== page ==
‘You are tired of waiting for death, I see,’ Tervor said.
‘A death in bed is no for ending for a hârdan, sorcerer. Nor a death of disease precipitated by your evil tools,’ the hârdan replied.
Tervor sneered, manipulating the magic in the air around him. He compelled me to arise before him and I did not resist. It would not do to raise suspicion at this time.
‘Then I shall endeavour to be creative in your demise, before I return to punish your city for its affront.’
The hârdan moved like lightning. The spear hurtled from his hand and straight towards Tervor. I rose from the ground at the same instant Urryst gusted down. We clashed with a crackle of energy.
The spear passed through the confusion.
It struck Tervor in the shoulder, spraying black blood across the rocks behind him. A mixture of fear and hope swirled within me. Why had Urryst collided with me?
The hârdan leapt from the final rock column and onto the plateau. Tervor roared in anger and black sorcery poured from his arms. It struck the hârdan square in the chest, as he ran forwards with his sword drawn. His flesh hissed and smoked and he crumpled in agony, his sword clattering on my surface.
The sword was magnate—god-silver—alloyed with steel. It was the weapon Er-Jan needed.
Tervor advanced on his writhing foe and then plunged his hand through the hârdan’s breastplate. A rain of blood pattered around him as he tore the heart out. Disgust was written across his face.
I could see Tervor’s fury steaming from him. He lifted the corpse off the crimson rocks and tossed him into the lava. I reached out surreptitiously for the magnate sword, letting my rocky grasp close over its length.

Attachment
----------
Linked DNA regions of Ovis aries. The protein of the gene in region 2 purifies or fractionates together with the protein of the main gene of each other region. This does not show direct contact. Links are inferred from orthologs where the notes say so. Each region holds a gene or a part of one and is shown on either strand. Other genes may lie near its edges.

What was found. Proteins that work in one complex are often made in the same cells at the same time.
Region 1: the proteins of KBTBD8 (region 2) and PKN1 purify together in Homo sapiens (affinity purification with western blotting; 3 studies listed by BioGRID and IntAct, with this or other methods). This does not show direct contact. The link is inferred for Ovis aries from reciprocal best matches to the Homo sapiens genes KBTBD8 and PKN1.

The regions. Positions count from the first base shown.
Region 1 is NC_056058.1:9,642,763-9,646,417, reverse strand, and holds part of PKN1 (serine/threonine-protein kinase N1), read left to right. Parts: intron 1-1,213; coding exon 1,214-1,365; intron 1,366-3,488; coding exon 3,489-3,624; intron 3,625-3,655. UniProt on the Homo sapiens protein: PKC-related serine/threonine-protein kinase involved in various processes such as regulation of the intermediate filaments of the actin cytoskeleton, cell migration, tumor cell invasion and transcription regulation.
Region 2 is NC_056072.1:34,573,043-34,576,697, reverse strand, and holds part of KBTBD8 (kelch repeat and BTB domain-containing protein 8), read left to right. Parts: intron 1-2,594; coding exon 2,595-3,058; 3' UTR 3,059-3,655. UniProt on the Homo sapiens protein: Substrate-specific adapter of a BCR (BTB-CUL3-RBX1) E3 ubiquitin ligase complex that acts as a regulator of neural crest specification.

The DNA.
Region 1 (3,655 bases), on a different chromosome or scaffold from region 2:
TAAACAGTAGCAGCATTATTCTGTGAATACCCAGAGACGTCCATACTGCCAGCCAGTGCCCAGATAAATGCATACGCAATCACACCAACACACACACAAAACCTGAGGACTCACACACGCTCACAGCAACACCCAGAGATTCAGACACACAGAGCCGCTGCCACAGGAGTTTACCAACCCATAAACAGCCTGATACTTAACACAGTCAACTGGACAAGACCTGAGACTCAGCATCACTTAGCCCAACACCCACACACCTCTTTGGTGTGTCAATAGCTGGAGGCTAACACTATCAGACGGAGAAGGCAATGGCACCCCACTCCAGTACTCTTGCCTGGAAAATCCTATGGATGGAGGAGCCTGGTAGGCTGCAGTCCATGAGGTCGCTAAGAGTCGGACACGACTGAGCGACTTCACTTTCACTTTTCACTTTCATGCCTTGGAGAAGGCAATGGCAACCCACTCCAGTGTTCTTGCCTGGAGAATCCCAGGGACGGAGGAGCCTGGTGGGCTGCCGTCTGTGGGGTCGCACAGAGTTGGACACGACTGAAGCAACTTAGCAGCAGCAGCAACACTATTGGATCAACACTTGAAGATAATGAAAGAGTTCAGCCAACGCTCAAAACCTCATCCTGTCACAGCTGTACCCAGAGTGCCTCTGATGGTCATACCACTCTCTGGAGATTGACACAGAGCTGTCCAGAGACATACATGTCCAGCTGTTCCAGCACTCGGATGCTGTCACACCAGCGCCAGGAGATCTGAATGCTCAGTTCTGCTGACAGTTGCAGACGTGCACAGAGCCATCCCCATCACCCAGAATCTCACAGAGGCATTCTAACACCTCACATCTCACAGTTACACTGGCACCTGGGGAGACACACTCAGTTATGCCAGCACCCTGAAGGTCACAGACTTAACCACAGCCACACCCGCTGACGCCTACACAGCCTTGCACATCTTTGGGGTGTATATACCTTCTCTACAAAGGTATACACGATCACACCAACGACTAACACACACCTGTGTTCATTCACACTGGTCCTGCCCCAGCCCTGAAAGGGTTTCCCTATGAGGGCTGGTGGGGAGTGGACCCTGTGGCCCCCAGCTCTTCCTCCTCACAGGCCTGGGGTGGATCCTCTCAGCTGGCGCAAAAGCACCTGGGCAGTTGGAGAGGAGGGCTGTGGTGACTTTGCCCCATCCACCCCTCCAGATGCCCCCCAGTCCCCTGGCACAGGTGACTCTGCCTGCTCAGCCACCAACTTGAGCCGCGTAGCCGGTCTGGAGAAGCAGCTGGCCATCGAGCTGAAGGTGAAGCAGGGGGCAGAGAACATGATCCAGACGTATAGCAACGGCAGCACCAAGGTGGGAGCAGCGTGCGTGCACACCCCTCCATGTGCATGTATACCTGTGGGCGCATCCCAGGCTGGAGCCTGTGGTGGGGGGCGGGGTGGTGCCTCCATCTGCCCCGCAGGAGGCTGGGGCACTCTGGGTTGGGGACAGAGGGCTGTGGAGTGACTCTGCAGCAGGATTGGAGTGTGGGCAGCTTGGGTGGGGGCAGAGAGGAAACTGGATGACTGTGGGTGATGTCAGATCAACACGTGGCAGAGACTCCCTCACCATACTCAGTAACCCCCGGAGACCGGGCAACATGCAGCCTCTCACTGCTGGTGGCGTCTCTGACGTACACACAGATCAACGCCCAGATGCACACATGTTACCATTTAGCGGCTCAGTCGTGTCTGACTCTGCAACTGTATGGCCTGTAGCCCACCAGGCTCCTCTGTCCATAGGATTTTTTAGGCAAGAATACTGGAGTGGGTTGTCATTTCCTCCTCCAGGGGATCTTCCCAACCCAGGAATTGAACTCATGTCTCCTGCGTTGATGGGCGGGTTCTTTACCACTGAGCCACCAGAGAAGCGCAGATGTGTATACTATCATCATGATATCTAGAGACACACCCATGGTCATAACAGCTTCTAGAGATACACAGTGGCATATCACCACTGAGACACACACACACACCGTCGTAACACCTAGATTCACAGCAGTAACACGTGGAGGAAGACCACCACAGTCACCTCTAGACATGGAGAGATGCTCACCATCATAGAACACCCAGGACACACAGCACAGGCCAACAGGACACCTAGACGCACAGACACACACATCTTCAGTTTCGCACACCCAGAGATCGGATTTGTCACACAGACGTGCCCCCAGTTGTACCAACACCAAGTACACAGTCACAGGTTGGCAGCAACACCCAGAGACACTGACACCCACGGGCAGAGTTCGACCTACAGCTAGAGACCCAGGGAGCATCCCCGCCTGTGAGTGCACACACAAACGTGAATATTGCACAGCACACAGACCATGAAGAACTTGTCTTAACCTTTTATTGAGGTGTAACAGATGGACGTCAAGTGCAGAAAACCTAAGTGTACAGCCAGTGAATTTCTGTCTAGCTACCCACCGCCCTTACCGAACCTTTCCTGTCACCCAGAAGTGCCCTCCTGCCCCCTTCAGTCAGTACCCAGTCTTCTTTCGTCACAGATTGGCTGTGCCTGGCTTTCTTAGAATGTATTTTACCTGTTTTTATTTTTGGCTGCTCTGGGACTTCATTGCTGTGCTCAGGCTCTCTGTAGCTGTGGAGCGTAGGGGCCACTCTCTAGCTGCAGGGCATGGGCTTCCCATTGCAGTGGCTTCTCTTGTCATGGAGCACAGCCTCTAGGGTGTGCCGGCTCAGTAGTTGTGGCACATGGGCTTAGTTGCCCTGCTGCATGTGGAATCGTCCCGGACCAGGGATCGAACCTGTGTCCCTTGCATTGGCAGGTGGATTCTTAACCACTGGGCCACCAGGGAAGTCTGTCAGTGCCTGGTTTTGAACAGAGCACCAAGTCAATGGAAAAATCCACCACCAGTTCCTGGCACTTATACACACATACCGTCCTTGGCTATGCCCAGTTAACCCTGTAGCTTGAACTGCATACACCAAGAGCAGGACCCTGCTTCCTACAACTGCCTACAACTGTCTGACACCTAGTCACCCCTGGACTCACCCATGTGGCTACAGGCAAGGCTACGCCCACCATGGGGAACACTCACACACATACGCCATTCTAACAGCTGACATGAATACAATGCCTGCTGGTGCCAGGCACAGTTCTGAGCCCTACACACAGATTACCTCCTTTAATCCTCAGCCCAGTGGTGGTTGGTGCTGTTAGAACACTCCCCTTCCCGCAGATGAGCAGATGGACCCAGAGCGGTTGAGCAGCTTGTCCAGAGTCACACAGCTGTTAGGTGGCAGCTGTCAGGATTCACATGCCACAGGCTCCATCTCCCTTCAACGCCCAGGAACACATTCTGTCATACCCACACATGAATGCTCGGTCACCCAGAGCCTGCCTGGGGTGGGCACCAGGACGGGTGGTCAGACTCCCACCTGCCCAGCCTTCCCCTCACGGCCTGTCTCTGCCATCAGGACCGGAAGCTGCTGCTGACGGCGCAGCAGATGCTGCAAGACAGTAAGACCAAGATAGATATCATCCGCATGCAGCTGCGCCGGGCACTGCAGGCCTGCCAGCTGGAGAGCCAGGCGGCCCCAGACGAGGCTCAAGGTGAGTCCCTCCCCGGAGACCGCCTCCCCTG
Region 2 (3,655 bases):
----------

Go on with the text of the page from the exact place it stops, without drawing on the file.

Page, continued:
‘Crikk, throw that weapon into the fire too. Then tell me what you have plotted.’
I froze in horror. How could he have known?
‘The sword. Then the explanation.’
I watched as the shimmering blade sank into the lava with a hiss. I re-formed a body shape from the rocks.
‘Why did you allow my wounding? Are you plotting my death?’ Tervor said. His voice was as cold as a tomb.
I emptied my mind of all traces of Er-Jan as I faced him. His willpower was ferocious.
‘Master, it was my fault,’ Urryst said.
We both regarded her with astonishment.
‘I sought to protect you as eagerly as Crikk. We both exist to serve you, yet I have become...jealous of his favour in your heart.’
Tervor’s laugh was shrill and terrible. ‘You are like idiotic pets. To think your kind dominated this world before the gods created ogres and man. Pitiful.’
I slunk back into the expanse of rock within the mountain. What had possessed Urryst to lie in that way? Whatever reason, it had repelled Tervor’s suspicions for a while longer. But my fortune could not last.
‘We have no weapon, Er-Jan. It is suicide. Your transition will be futile.’
Er-Jan stared at the gloom of the sanctum. Tervor had healed his wound and departed for Kelun-Be, vengeance dripping from his heart. This was our chance.